ATM: Another Technological Mirage
or Why ATM Is Not The Solution

by Vadim Antonov

It is common knowledge that the Internet is in trouble. Stories about Internet traffic jams have become a staple of major media technology reports. The backbone Internet Service Providers (ISPs) are scrambling to upgrade the capacity of backbone links, which is straightforward enough. However, the major problem of limited capacity of switching equipment remains.

The conventional approach to native IP routing, as embodied in routers by Cisco Systems which presently dominate the Internet, is no longer adequate. Routing IP packets is a rather complicated process, requiring traversal of a tree-like routing table, processing IP options, and other relatively complicated actions. The reason for the complexity is that every IP datagram is routed separately. Implementation of complete IP routing in hardware at best can be called impractical.

Routing ATM cells, on the other hand, is very simple because all cells have a small fixed size and because they are not independent. Rather, virtual circuits are formed, and all cells sent by parties in a virtual circuit follow the same path. This means that intermediate ATM switches keep tables of virtual circuits, so routing of a cell is reduced to a simple retrieval from an array indexed by the virtual connection identifier. The simplicity allows ATM switching to be implemented completely in hardware, thus making ATM switches outperform existing IP routers by an order of magnitude.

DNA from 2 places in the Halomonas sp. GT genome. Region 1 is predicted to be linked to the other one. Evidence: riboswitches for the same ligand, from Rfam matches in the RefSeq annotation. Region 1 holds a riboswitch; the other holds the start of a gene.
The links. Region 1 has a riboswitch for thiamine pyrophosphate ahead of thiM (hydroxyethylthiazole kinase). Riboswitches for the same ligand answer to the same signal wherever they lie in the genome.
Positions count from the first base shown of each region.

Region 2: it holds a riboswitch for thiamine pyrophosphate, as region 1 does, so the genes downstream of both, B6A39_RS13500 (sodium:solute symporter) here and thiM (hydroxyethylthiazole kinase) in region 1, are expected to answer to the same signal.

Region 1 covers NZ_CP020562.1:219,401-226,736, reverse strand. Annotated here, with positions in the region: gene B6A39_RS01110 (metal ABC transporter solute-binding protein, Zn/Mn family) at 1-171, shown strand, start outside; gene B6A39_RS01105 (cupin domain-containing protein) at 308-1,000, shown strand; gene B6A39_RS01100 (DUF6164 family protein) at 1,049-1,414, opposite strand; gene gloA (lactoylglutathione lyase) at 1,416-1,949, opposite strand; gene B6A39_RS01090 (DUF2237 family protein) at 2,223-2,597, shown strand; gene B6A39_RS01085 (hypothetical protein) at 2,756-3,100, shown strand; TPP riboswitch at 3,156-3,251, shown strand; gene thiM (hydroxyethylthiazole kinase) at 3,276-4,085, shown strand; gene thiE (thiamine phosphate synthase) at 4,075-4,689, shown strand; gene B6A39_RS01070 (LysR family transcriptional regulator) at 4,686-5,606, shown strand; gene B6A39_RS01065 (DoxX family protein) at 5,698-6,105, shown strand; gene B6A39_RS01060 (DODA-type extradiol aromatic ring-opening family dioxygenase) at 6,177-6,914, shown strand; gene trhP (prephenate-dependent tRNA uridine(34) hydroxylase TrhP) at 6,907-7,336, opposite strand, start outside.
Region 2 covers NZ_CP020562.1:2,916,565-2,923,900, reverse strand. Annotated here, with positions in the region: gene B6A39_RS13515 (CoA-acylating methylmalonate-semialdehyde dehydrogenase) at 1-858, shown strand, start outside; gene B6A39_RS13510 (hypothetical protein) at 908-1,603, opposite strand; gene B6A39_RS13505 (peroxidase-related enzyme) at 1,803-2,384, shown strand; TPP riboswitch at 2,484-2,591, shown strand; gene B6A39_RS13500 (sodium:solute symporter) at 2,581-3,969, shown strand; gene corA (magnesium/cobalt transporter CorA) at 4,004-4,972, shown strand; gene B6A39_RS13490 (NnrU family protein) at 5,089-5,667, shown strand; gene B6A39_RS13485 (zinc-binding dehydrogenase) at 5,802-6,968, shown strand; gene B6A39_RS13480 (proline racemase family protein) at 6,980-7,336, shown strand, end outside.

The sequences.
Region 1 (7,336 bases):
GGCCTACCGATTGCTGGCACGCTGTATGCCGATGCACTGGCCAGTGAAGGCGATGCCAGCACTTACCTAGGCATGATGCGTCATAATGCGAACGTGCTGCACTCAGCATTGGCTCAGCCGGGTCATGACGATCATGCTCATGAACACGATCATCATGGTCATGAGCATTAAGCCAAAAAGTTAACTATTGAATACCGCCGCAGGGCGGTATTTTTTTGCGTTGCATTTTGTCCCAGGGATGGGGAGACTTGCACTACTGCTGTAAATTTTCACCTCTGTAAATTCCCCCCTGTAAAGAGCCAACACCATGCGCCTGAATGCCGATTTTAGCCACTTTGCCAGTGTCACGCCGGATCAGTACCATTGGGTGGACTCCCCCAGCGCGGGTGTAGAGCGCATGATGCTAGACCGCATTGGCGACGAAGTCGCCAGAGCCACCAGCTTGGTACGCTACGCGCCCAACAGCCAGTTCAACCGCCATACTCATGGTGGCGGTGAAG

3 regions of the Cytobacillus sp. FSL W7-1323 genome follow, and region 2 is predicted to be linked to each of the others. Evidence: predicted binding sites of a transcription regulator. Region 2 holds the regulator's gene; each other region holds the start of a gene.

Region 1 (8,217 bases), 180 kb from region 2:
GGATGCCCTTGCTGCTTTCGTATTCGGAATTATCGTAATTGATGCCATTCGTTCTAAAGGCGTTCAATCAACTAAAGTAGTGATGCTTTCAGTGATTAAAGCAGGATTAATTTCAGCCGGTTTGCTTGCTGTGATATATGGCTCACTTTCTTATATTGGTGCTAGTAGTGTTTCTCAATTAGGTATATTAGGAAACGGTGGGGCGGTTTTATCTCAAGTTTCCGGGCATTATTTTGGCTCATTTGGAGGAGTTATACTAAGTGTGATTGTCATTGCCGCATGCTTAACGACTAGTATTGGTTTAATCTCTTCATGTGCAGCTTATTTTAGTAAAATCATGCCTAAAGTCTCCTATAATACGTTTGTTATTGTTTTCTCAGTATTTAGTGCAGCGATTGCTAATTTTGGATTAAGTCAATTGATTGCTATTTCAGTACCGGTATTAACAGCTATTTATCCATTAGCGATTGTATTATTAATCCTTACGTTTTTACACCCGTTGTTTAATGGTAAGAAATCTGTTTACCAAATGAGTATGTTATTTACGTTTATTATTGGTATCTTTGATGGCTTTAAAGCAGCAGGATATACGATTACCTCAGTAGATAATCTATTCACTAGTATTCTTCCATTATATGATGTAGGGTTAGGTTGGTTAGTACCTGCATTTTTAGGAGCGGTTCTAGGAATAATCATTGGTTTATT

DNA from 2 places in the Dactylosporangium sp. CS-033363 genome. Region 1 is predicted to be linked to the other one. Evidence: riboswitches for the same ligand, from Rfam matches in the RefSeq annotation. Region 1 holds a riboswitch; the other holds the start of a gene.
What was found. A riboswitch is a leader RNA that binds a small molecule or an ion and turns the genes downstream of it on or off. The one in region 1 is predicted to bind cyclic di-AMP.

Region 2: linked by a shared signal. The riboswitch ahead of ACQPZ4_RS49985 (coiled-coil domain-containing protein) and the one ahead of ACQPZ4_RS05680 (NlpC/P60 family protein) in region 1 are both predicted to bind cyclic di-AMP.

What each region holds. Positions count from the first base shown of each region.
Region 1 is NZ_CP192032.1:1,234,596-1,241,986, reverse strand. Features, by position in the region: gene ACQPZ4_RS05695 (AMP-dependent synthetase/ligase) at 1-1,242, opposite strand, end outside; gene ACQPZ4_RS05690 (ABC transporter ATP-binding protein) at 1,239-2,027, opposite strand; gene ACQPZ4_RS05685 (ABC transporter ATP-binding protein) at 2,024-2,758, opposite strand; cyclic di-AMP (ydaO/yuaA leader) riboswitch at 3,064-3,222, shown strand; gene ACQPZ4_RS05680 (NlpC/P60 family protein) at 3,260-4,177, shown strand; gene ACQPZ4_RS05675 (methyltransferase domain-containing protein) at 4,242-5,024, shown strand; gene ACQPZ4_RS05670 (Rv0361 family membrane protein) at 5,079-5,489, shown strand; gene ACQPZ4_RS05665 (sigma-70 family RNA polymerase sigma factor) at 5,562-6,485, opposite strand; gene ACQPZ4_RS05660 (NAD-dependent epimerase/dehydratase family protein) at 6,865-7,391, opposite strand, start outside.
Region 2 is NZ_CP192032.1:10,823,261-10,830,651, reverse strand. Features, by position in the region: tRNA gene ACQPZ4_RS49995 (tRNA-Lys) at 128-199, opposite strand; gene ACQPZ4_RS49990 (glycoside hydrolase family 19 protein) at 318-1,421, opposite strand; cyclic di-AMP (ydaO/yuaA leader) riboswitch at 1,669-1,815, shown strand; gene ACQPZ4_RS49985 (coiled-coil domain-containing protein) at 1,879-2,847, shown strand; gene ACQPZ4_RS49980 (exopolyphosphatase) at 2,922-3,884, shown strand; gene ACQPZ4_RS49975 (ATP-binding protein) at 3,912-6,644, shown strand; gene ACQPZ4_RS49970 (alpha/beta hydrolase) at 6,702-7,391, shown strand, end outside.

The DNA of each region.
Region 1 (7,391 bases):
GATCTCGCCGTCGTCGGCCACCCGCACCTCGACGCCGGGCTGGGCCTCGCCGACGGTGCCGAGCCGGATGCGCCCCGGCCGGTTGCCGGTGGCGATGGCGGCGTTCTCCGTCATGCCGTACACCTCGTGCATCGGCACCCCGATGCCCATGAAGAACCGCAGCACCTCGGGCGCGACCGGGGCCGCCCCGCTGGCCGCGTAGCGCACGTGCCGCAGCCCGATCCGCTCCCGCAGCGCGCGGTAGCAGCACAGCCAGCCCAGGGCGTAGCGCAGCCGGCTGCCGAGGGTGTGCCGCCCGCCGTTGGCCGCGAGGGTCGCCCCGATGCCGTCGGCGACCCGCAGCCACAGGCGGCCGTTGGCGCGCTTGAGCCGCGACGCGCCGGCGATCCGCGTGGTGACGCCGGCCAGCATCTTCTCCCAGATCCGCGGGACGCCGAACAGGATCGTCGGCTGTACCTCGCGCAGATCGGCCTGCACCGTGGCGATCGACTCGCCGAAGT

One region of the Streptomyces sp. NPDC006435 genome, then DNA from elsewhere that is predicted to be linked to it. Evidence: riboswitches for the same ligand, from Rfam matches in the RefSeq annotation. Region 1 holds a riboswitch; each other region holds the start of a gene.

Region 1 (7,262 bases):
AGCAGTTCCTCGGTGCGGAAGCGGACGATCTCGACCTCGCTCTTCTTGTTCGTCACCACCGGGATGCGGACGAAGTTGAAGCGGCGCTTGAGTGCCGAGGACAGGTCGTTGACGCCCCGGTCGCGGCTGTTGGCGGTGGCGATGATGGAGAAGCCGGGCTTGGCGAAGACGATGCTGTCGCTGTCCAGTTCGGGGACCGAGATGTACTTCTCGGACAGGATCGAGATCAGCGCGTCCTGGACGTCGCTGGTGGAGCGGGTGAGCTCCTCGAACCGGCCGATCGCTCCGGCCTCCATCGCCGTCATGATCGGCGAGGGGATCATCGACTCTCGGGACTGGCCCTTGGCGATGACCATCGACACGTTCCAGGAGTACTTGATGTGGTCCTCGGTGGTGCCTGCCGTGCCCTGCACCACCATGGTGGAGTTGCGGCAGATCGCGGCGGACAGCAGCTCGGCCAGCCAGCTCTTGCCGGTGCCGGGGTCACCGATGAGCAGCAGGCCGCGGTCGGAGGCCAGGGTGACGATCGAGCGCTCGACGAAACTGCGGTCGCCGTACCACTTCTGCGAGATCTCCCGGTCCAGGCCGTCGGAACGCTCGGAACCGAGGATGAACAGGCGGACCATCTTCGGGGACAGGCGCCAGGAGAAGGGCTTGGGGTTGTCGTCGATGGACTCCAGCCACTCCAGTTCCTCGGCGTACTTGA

However, ATM has fundamental problems that are not usually understood, or discussed, by anybody but a few computer scientists and backbone engineers. Those obscure problems are not evident in lab tests, benchmarks or "pilot projects"; they affect the quality known as scalability. In fact, most leading Internet backbone engineers agree that all-out ATM replacement for the Internet simply won't fly. In this article we will attempt to explain why, without going into excessive technicalities.

The following chapters explain the concepts and argue that native IP routing is the only currently existing technology that can hold a global data network together. Please note that this text discusses only the applicability of the different technologies for global communications; the suitability of technological solutions for private networks is certainly different. For example, it is our opinion that ATM can be a perfectly good technology for LANs and medium-size corporate backbones, providing that it can compete on a price-performance basis with other approaches, such as gigabit Ethernet.

  1. Traffic Patterns: The Internet Is Entirely Unlike The Telephony.
  2. Existing Internet And ATM "Clouds".
  3. Route Flap Explained.
  4. "Fat State" vs "Lean State" Packet Switching.
  5. Exchange Points Are The Key.
  6. Dynamic Rerouting.
  7. Best-Effort Delivery vs Back-Pressure Flow Control.
  8. Resource Reservation Considered Harmful.
  9. Economic Considerations.
  10. Conclusion.

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